Crete: the island that tipped

 

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Thomas Spratt

CAPTAIN THOMAS ABLE BRIMAGE SPRATT RN (you’ll know of him by now if you have been paying attention), in 1851, visited Crete for surveying purposes which involved an archaeological exploration of the island. One of his interesting discoveries was the way in which relative levels of land and sea had changed over the island in historic times.  Following a meeting with the geologist, Sir Charles Lyell, he wrote to him to clarify a point about the island’s movement:

“Dear Sir Charles, Fearing you may be impressed with the idea that the eastern end of Crete had gone down as much as the west. I am induced to write a line to rectify it, if so; and to state that movements in the eastern half of the island have neither been as great nor apparently as uniform as the western movement. Both are subsequent to the historic period and the evidences are in both instances indicated by the elevation or partial submergences of some ancient Greek building or city.”

The letter was written on the on the 28th of February 1856, which was a Thursday. The two must have met the previous evening because the following day Spratt wrote again to Lyell confirming the situation, perhaps as an afterthought:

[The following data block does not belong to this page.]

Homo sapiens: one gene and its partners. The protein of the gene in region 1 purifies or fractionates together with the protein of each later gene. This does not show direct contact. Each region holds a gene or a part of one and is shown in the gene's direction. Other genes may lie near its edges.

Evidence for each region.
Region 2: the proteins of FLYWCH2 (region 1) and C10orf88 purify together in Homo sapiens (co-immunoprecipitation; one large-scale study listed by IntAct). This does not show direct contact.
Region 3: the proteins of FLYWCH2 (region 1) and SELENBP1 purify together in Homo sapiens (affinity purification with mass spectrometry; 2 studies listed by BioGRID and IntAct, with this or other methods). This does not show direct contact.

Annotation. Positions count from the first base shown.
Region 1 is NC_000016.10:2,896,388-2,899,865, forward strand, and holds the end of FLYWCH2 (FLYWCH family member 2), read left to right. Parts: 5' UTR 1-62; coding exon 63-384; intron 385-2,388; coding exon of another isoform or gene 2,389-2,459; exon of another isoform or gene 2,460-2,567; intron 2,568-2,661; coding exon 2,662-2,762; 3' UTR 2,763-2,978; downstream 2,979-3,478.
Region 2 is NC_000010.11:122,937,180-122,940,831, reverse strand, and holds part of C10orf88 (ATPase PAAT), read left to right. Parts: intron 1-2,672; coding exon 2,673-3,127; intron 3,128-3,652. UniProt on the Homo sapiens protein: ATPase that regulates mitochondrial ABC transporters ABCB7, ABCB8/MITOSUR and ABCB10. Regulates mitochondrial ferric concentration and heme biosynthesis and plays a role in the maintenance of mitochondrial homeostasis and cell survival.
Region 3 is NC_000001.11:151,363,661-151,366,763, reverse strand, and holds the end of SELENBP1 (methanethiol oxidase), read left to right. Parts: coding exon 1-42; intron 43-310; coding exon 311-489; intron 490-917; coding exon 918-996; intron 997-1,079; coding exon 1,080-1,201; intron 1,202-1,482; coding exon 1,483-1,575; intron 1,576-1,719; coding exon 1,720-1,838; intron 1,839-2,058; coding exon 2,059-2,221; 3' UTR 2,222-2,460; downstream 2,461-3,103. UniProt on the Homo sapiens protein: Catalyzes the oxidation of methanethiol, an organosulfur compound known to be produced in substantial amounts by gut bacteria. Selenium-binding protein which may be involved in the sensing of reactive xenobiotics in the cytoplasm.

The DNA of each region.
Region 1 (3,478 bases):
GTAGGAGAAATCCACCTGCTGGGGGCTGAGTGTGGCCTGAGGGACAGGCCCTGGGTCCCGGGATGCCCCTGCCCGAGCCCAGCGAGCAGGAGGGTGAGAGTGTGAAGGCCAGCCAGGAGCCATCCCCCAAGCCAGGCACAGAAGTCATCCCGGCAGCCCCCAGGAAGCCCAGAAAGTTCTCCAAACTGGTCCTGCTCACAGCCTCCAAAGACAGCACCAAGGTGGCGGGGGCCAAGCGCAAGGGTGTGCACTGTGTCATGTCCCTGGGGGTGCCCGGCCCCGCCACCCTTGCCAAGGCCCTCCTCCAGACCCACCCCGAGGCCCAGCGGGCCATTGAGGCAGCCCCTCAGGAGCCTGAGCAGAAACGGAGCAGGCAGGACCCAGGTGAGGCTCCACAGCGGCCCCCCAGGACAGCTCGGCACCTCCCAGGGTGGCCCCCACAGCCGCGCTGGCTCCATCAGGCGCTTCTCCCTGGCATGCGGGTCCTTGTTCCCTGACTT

“My dear Sir Charles, You understood me quite right on Wednesday evening in respect to the fact that the western half of Crete having been elevated, and the eastern half depressed or gone down a few feet.”

The submergence of the east coast can be seen today at the Minoan palace site of Kato Zakros – part of it is underwater even in mid-summer (pic below).

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Kato Zakros (eastern Crete) flooded store rooms in July

However, the movements were not restricted just to the east and west tips of the island. Spratt observed that there was a maximum elevation of nearly 26 feet occurring on the south coast at the base of the White Mountains to the west of Sphakia, 17 feet to the extreme west of the island and declining to 6 or 7 feet along the north coast to Suda Bay.  He added that “all the ancient cities included in this line of coast have been affected by the elevation by the conversion of their ancient ports into dry land.”

At first, for some reason, he found this puzzling, not thinking until a little later, that the elevation must have “occurred subsequent to the existence of these cites” (all in the letter, Spratt to Lyell, letter, 29th February 1856)

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Crete

Spratt had discovered this movement when searching for evidence of the ancient port of Kutri at Phalasarna on the western end of Crete.  He noticed possible ancient activity, some distance from the sea and wrote to his friend (a seasoned traveller of the Greek mainland), William Leake: